I believe the NYT article is drive-by journalism with the intent of driving page views above journalistic integrity. An unfortunate situation. Certainly a large number of people run out of gas every year. Obviously those people could have taken steps to avoid running out of gas. Given the 90 years of infrastructure build-up and the maturation of ICE vehicles, it makes little sense that so many people still run out of gas. But they do. Obviously the big tradeoff for BEV's right now is being able to obtain energy while sitting at home vs. the ability to add energy to the vehicle pretty much at will within 10 minutes at upwards to 20 times the cost. For lots of people, being able to obtain energy at home would be a far greater convenience 355+ or so days a year than the ability to fully re-fuel in 10 minutes. If you are not one of those people, then there are still plenty of products you can purchase. Don't worry - there are plenty of ICE products you can buy for now.
    11 Feb 2013, 03:53 PM Reply Like
  • The infrastructure of the US was built without government subsidy - think again - the railroads were built by private capital and slave labor but only after the government "gave" the rail barons all the land for free, after which they capitalized and became mega rail barons - the farmers in the mid west got their start how - land give aways by the government (which they confiscated from the indians) - why be so disingenious - the real reason many of the commentors are upset is that either they are short Tesla or simply short sighted - either way they are on the short end of the stick - holding on for dear life - I am not a millionaire and will have to finance 70% of my Model S, which I will get a "loan" for, and I will payoff that loan off through savings on fuel and electricity (solar) and Tesla stock value increase plus low interest rates (all government subsidies according to the above) - and as electricity goes up, my saving will continue to rise, and as fuel prices go up my savings will continue to rise - a friend of mine bought a Leaf 2 years ago, now 30,000 plus miles later, never broke down or stranded (simple minded planning - not genius), put solar on his home, got rid of natural gas (went all electric) - now has no utility bills, no car fuel bills and smiles as he drives past the many gas stations lined up with ICE cars loading up on carbon laden fuel - it may not be the future but it could be -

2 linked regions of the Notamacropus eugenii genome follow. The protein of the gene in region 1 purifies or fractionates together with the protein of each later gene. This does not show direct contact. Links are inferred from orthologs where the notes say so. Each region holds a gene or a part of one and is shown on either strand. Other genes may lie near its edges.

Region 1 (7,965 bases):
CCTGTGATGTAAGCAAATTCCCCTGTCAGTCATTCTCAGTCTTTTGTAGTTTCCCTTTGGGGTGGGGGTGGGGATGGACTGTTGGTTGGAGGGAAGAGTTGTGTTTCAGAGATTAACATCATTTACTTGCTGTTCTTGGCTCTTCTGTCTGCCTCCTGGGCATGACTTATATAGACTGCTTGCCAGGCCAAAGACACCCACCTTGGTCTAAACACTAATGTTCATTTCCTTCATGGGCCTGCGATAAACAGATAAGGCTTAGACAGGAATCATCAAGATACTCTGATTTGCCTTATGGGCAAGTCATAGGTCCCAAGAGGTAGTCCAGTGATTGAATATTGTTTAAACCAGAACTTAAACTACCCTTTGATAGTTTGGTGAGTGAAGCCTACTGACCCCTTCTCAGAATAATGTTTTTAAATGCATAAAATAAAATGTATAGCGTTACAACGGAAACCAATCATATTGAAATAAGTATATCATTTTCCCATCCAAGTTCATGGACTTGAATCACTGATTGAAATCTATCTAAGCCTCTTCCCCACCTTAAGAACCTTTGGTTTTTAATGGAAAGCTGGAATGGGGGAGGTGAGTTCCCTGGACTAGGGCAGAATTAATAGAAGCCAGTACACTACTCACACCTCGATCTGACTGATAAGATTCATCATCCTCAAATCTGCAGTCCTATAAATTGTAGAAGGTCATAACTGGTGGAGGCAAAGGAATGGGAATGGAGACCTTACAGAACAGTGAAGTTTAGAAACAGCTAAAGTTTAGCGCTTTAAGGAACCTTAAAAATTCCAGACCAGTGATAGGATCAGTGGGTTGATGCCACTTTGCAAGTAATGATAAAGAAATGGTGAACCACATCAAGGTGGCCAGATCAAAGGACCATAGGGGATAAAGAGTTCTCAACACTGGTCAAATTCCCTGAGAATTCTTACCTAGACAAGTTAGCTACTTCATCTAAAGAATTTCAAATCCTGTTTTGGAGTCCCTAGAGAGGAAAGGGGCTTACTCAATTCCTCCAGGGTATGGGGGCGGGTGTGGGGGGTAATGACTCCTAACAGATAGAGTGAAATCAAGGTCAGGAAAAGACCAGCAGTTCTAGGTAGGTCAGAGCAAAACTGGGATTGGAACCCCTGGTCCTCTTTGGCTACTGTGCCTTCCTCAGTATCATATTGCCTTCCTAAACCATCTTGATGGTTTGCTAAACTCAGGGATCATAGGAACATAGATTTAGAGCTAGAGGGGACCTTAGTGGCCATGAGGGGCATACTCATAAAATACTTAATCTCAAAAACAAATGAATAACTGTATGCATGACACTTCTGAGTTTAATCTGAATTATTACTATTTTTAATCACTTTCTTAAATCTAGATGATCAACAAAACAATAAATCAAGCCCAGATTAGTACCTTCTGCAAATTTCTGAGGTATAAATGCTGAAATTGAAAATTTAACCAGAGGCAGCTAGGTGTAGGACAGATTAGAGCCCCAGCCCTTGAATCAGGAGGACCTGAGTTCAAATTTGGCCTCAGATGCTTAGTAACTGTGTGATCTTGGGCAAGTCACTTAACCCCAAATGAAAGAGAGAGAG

12 Feb 2013, 11:12 AM Reply Like
  • 123, said "but only after the government "gave" the rail barons all the land for free"


    But the Feds gave just about everyone free land, just ax the Okies...


    BTW, 123, are we better off due to our national rail system ?


    Just think of the one that the Feds run, never made any money in over forty years....I wonder who are really the Robber Barons?
    12 Feb 2013, 11:26 AM Reply Like


    this makes for illuminating reading too... EV's may be fun, they may be cool, but what they're not right now is reliable transportation over any real distance during real winter.
    12 Feb 2013, 06:24 PM Reply Like
  • Pretty scary story.
    Maybe Elon can prove that Regina Gasser is lying by tapping into the log of her $100,000 Model S?
    12 Feb 2013, 06:53 PM Reply Like
  • It was an ill advised trip to take at the current level of charging points, some of which weren't functioning or accessible. No one is pretending you can do any trip easily in an EV right now. What is obvious is that for most people who own them EV's work exactly as needed.
    13 Feb 2013, 09:05 AM Reply Like
  • Unfortunately, Tesla discussions seem to have gotten as "religious" as those for Apple, Sirius, anything that compares OS's or mobile phones.